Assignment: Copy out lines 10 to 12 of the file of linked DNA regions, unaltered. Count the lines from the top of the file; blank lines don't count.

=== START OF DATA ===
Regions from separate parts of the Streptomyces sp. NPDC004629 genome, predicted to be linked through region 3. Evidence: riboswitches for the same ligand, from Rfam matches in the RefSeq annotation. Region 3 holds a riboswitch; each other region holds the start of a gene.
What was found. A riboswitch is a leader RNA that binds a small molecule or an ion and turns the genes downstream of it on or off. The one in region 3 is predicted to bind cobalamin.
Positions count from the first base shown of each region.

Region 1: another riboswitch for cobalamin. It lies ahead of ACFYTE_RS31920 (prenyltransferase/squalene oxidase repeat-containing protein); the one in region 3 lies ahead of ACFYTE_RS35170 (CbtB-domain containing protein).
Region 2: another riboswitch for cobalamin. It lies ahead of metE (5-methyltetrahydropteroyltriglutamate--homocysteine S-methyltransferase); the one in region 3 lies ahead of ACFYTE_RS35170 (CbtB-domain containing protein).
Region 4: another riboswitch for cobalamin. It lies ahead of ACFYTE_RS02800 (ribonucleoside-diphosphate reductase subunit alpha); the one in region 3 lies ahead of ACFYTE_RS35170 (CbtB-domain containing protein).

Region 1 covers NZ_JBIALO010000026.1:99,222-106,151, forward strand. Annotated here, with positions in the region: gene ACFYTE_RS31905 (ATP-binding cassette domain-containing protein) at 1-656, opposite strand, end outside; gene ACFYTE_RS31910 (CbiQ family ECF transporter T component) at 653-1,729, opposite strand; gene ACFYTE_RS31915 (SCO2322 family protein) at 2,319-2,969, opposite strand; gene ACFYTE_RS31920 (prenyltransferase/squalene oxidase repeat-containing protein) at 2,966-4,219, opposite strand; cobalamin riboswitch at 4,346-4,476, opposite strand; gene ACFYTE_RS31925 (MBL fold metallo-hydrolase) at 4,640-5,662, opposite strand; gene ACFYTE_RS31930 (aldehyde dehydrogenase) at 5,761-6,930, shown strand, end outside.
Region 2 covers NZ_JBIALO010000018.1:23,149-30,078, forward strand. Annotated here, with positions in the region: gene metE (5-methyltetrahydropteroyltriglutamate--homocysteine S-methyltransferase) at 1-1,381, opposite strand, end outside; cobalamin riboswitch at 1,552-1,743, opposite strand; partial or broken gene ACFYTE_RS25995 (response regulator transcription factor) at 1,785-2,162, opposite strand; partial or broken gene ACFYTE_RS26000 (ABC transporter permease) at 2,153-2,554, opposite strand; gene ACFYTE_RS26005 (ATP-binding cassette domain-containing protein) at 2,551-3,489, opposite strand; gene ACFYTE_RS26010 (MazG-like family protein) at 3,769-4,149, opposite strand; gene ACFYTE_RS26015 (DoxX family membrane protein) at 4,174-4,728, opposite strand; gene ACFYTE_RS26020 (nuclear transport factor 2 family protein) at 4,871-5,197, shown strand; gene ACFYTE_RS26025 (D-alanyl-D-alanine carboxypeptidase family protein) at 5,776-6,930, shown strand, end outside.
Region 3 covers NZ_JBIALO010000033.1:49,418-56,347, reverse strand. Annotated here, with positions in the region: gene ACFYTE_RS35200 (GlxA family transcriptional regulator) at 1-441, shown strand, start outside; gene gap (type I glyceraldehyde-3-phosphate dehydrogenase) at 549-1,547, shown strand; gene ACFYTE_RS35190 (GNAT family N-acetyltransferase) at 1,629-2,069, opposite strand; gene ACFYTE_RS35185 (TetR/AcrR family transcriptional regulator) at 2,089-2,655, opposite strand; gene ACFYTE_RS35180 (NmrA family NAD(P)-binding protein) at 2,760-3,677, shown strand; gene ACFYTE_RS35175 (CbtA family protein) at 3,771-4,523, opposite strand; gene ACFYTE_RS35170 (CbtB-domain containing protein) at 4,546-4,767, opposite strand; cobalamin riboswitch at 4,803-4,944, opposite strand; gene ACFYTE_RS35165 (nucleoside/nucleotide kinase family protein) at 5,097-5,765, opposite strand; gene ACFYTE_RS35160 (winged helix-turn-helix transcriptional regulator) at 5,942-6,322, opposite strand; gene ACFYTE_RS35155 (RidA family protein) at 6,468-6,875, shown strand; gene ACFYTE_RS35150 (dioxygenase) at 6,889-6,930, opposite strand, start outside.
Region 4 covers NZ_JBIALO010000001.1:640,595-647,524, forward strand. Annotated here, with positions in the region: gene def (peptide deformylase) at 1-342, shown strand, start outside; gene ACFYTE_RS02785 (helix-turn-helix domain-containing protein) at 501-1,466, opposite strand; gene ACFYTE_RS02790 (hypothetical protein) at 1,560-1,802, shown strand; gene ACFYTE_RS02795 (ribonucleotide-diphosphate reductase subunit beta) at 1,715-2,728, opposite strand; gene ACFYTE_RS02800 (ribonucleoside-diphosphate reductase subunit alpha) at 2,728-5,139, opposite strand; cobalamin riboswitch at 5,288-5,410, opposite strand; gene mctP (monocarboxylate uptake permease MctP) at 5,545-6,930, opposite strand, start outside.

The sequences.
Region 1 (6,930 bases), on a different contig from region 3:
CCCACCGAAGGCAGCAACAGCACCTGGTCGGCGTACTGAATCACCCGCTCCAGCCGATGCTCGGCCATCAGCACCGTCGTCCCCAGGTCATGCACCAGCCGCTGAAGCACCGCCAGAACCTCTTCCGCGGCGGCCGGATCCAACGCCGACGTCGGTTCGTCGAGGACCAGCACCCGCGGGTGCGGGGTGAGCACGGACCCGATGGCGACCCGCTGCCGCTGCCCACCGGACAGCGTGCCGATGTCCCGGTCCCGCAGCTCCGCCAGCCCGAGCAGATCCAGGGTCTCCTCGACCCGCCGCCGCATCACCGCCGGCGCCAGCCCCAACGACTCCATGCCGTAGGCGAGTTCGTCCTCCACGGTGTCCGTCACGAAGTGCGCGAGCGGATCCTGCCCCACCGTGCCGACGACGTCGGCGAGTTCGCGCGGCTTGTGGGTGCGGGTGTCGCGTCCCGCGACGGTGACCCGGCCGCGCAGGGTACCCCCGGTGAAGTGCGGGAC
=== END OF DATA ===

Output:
Region 4 covers NZ_JBIALO010000001.1:640,595-647,524, forward strand. Annotated here, with positions in the region: gene def (peptide deformylase) at 1-342, shown strand, start outside; gene ACFYTE_RS02785 (helix-turn-helix domain-containing protein) at 501-1,466, opposite strand; gene ACFYTE_RS02790 (hypothetical protein) at 1,560-1,802, shown strand; gene ACFYTE_RS02795 (ribonucleotide-diphosphate reductase subunit beta) at 1,715-2,728, opposite strand; gene ACFYTE_RS02800 (ribonucleoside-diphosphate reductase subunit alpha) at 2,728-5,139, opposite strand; cobalamin riboswitch at 5,288-5,410, opposite strand; gene mctP (monocarboxylate uptake permease MctP) at 5,545-6,930, opposite strand, start outside.

The sequences.
Region 1 (6,930 bases), on a different contig from region 3: